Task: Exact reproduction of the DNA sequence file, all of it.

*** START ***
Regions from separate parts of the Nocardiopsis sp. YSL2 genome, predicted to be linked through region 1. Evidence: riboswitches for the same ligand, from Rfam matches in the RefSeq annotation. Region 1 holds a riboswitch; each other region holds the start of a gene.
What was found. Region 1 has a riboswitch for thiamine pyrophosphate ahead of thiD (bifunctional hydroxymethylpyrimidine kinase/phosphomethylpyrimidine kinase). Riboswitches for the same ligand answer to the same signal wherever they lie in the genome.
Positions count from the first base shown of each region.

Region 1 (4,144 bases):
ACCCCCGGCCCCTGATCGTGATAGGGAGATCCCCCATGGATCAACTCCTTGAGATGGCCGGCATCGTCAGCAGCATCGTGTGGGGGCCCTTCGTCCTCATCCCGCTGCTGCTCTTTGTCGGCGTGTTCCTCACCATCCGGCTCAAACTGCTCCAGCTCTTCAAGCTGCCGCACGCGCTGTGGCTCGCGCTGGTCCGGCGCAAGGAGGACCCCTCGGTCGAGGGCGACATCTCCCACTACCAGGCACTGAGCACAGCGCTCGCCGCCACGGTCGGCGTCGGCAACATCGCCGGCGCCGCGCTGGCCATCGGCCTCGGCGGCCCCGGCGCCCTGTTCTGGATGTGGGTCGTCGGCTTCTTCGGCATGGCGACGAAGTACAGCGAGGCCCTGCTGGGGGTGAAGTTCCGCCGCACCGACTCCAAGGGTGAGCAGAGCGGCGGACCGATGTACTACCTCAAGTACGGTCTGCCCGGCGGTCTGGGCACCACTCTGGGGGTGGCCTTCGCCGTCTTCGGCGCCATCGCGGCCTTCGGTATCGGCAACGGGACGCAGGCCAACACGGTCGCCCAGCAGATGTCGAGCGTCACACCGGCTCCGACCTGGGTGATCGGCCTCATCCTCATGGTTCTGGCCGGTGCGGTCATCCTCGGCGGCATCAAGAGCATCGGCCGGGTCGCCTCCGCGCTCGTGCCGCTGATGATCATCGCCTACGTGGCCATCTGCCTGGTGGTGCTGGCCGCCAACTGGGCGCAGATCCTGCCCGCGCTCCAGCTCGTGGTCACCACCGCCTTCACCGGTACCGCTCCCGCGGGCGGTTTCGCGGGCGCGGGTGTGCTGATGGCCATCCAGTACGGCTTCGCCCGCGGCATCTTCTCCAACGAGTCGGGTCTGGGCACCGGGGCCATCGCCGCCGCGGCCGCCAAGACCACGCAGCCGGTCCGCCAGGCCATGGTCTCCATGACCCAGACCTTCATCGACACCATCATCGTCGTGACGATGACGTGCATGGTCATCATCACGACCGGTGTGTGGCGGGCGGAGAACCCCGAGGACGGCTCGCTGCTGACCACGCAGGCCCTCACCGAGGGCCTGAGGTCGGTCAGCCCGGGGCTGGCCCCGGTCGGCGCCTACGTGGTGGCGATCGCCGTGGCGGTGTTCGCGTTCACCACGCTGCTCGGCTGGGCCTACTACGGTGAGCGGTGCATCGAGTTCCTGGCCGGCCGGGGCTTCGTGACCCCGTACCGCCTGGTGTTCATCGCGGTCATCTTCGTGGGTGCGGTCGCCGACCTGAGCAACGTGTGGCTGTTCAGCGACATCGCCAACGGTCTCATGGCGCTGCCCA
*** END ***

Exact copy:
Regions from separate parts of the Nocardiopsis sp. YSL2 genome, predicted to be linked through region 1. Evidence: riboswitches for the same ligand, from Rfam matches in the RefSeq annotation. Region 1 holds a riboswitch; each other region holds the start of a gene.
What was found. Region 1 has a riboswitch for thiamine pyrophosphate ahead of thiD (bifunctional hydroxymethylpyrimidine kinase/phosphomethylpyrimidine kinase). Riboswitches for the same ligand answer to the same signal wherever they lie in the genome.
Positions count from the first base shown of each region.

Region 1 (4,144 bases):
ACCCCCGGCCCCTGATCGTGATAGGGAGATCCCCCATGGATCAACTCCTTGAGATGGCCGGCATCGTCAGCAGCATCGTGTGGGGGCCCTTCGTCCTCATCCCGCTGCTGCTCTTTGTCGGCGTGTTCCTCACCATCCGGCTCAAACTGCTCCAGCTCTTCAAGCTGCCGCACGCGCTGTGGCTCGCGCTGGTCCGGCGCAAGGAGGACCCCTCGGTCGAGGGCGACATCTCCCACTACCAGGCACTGAGCACAGCGCTCGCCGCCACGGTCGGCGTCGGCAACATCGCCGGCGCCGCGCTGGCCATCGGCCTCGGCGGCCCCGGCGCCCTGTTCTGGATGTGGGTCGTCGGCTTCTTCGGCATGGCGACGAAGTACAGCGAGGCCCTGCTGGGGGTGAAGTTCCGCCGCACCGACTCCAAGGGTGAGCAGAGCGGCGGACCGATGTACTACCTCAAGTACGGTCTGCCCGGCGGTCTGGGCACCACTCTGGGGGTGGCCTTCGCCGTCTTCGGCGCCATCGCGGCCTTCGGTATCGGCAACGGGACGCAGGCCAACACGGTCGCCCAGCAGATGTCGAGCGTCACACCGGCTCCGACCTGGGTGATCGGCCTCATCCTCATGGTTCTGGCCGGTGCGGTCATCCTCGGCGGCATCAAGAGCATCGGCCGGGTCGCCTCCGCGCTCGTGCCGCTGATGATCATCGCCTACGTGGCCATCTGCCTGGTGGTGCTGGCCGCCAACTGGGCGCAGATCCTGCCCGCGCTCCAGCTCGTGGTCACCACCGCCTTCACCGGTACCGCTCCCGCGGGCGGTTTCGCGGGCGCGGGTGTGCTGATGGCCATCCAGTACGGCTTCGCCCGCGGCATCTTCTCCAACGAGTCGGGTCTGGGCACCGGGGCCATCGCCGCCGCGGCCGCCAAGACCACGCAGCCGGTCCGCCAGGCCATGGTCTCCATGACCCAGACCTTCATCGACACCATCATCGTCGTGACGATGACGTGCATGGTCATCATCACGACCGGTGTGTGGCGGGCGGAGAACCCCGAGGACGGCTCGCTGCTGACCACGCAGGCCCTCACCGAGGGCCTGAGGTCGGTCAGCCCGGGGCTGGCCCCGGTCGGCGCCTACGTGGTGGCGATCGCCGTGGCGGTGTTCGCGTTCACCACGCTGCTCGGCTGGGCCTACTACGGTGAGCGGTGCATCGAGTTCCTGGCCGGCCGGGGCTTCGTGACCCCGTACCGCCTGGTGTTCATCGCGGTCATCTTCGTGGGTGCGGTCGCCGACCTGAGCAACGTGTGGCTGTTCAGCGACATCGCCAACGGTCTCATGGCGCTGCCCA